Re “What’s really going on with 3-D printed guns?” (Opinion, Aug. 6): It was good to see someone with the expertise of Max Lobovsky explain that 3-D printing technology has many more useful application other than making guns. These printers are far from ubiquitous, and the energy being expended to keep from having more “how to” instructions made available on the Internet is likely to have little impact.
It seems that the fear is that there will be a surge of new unregulated single-shot weapons that are less detectable by scanning machines becoming readily available. What people don’t realize, as any boater can tell you, is that the world is flooded with devices with very similar characteristics that anyone can walk into a marine supply store and purchase (with ammunition) without any regulation, permit, or age restriction. That device is called a flare gun, and it is more lethal than any weapon that the average person can build by downloading 3-D specs from a website.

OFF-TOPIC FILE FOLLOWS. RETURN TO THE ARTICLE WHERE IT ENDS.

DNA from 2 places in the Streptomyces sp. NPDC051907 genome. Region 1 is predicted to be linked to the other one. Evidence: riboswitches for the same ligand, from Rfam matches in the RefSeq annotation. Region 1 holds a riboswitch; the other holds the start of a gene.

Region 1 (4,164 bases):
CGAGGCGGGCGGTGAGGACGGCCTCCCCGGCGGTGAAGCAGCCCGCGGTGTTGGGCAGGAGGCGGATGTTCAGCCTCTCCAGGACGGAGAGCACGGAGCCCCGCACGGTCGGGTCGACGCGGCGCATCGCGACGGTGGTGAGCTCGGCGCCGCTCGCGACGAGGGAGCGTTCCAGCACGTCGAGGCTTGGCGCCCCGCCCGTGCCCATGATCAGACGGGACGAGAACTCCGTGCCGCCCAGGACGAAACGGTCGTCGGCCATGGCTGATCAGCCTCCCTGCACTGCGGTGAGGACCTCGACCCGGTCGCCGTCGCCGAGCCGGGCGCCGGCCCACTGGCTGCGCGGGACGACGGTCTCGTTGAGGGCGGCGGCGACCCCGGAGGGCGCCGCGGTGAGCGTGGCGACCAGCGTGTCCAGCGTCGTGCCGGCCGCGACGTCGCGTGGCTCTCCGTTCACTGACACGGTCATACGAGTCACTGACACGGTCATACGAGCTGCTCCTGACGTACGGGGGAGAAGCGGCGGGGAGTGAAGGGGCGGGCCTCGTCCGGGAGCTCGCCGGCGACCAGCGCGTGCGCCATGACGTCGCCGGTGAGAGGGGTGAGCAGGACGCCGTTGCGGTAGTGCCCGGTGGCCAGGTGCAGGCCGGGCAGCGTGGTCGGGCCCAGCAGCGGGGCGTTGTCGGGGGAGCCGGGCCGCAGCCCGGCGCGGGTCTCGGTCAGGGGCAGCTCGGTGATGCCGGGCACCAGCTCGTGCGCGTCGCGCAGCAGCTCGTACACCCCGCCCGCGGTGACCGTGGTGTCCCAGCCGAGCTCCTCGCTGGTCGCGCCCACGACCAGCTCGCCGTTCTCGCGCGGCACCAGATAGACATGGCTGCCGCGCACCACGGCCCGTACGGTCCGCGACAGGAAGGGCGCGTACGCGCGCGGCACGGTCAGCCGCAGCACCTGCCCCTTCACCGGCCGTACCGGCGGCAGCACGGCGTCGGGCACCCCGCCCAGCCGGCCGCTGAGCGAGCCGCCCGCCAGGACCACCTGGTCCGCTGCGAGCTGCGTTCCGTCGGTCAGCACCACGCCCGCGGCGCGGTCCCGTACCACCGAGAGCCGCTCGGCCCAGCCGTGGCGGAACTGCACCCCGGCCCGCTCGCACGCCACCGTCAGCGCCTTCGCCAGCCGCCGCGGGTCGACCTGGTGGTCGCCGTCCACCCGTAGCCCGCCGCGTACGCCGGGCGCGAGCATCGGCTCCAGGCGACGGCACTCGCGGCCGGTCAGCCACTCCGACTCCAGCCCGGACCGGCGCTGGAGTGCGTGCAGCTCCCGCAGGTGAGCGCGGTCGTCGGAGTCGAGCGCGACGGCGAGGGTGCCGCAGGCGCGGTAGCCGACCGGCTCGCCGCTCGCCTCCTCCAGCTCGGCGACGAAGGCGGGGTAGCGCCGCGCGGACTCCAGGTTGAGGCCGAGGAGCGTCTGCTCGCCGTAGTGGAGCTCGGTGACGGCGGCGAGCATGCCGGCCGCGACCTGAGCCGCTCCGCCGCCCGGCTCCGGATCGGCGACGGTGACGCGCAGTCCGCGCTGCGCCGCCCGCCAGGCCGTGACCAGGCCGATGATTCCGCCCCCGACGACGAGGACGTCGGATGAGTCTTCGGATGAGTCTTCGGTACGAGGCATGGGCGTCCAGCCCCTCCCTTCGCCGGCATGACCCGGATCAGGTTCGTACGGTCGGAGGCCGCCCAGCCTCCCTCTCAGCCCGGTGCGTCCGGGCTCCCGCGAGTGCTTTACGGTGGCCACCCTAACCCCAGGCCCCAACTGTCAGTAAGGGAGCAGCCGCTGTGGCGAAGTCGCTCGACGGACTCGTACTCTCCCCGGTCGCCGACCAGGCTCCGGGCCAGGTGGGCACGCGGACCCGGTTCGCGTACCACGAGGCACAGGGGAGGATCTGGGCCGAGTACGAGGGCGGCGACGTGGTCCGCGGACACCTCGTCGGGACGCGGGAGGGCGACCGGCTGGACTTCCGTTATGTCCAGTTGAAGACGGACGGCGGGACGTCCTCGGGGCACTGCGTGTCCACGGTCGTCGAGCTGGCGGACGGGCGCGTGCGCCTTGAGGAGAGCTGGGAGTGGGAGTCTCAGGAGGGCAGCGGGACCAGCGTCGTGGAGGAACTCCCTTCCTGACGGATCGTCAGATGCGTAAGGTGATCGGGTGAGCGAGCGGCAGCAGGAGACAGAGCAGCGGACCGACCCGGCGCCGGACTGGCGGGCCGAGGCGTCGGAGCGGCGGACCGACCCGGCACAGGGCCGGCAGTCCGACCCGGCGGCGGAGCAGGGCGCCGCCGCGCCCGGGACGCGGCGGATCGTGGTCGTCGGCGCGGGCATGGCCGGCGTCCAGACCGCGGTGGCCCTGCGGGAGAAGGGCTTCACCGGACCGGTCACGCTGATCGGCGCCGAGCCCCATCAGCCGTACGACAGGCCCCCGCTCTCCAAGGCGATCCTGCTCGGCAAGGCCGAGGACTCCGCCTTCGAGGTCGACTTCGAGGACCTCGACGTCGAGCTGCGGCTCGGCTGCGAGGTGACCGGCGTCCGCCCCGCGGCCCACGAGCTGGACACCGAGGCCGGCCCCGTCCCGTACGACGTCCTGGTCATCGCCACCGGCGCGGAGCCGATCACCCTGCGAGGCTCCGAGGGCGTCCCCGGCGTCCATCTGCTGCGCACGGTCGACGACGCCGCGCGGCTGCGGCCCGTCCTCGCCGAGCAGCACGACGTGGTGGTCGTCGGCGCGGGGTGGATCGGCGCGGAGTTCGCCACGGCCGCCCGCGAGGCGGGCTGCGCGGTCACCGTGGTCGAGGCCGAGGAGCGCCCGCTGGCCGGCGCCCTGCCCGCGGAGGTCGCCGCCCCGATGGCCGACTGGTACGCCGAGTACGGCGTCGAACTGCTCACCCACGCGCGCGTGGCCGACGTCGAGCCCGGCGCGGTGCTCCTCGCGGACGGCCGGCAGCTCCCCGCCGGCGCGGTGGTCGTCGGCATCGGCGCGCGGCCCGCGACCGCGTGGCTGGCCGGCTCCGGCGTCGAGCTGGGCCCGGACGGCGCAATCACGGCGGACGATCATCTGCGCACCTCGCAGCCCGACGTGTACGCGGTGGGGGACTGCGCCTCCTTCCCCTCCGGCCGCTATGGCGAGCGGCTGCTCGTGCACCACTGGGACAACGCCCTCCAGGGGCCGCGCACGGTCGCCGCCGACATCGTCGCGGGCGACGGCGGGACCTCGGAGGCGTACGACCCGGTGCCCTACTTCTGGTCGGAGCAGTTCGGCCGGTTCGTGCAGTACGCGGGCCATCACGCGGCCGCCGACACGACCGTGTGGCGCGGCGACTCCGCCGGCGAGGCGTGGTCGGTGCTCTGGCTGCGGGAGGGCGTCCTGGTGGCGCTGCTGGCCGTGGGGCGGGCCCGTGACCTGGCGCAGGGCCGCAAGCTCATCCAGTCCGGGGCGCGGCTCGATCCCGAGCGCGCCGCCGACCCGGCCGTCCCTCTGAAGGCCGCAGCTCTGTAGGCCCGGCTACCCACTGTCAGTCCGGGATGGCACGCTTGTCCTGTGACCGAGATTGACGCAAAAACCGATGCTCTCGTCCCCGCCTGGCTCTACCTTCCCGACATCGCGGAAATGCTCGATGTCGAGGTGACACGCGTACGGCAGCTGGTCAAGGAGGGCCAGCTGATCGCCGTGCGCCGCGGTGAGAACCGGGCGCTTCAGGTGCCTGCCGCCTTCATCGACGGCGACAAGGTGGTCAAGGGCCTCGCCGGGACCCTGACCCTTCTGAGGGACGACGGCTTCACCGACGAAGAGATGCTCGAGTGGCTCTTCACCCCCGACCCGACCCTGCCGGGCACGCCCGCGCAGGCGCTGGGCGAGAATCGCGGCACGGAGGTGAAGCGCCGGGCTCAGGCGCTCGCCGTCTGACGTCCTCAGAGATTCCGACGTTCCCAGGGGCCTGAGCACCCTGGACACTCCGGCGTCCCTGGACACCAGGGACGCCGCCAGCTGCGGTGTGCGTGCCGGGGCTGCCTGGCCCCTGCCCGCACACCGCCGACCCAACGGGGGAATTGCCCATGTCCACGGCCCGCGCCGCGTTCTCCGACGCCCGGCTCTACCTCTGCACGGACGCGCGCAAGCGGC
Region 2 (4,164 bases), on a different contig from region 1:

Controlling access to all lethal weapons is virtually impossible. Yet time and again we realize that a little more attention paid to the individuals who use them to endanger others could have saved many lives and a lot of misery.